May 26, 2009 KV Kiva HQ
By Halle Tecco
Measuring the Social Impact of Kiva Loans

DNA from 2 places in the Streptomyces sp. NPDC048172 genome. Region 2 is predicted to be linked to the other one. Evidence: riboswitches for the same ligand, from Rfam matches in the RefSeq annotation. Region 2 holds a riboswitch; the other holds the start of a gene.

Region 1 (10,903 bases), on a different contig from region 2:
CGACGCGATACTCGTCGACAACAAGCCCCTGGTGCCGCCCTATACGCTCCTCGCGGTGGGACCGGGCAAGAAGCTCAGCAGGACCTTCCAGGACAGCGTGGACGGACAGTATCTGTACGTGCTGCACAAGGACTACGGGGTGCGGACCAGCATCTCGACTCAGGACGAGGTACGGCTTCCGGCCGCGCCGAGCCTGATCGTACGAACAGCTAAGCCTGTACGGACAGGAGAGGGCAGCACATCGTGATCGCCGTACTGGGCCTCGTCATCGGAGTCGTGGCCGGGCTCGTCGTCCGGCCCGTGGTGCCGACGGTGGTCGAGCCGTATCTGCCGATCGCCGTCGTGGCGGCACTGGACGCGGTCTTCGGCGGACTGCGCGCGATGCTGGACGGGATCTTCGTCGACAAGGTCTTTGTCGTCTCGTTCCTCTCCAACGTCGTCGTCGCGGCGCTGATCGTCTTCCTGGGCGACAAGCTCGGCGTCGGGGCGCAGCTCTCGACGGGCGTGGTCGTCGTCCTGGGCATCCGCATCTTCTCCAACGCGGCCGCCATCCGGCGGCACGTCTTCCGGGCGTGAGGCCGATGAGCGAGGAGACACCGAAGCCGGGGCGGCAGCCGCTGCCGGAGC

If you were going to rate Kiva loans by their potential social impact, what data would you look at? The team behind Kivuntu, came up with an interesting formula combining Kiva data (loan amount, number of borrowers, and duration) with country data (GDP per capita). Through this formula, their website produces a daily ranking of what they consider the 2o highest-impact loans.  This is based on the assumption that the larger the loan with respect to GDP, the greater the business opportunity and cash flow of the business.  They also assume that shorter loans provide greater social good, as the money will be re-paid and re-loaned to other entrepreneurs. While this site and concept are just beginning, the team plans to refine the formula and add a searchable database with scores of all borrowers. Attempting to answer the forward-looking question of  which loan will have the greatest social impact is much more challenging than looking back at the $70 million that has been loaned to over 166,000 entrepreneurs on Kiva and deducing the net social impact. Each loan, on an individual level, includes a variety of  both predictable and unpredictible factors that dictates success.  And on top of that, each region has unique challenges from currency risk to corruption to seasonal economic fluctuations.   And even if you had all this data, how do we know what success looks like? These are interesting questions, and the creation of this app signals that borrowers are hungry for a deeper credit/risk/impact measurement-- beyond the current combination of "Field Partner Rating" and entrepreneur bio that is availbale.  Some questions I hear borrowers asking are: How will this loan benefit the entrepreneur and his or her community? Will there be job creation?  Is this an eco-friendly venture? What interest rate is the entrepreneur paying to the MFI? So tell me, how would you measure the social impact of your loans?

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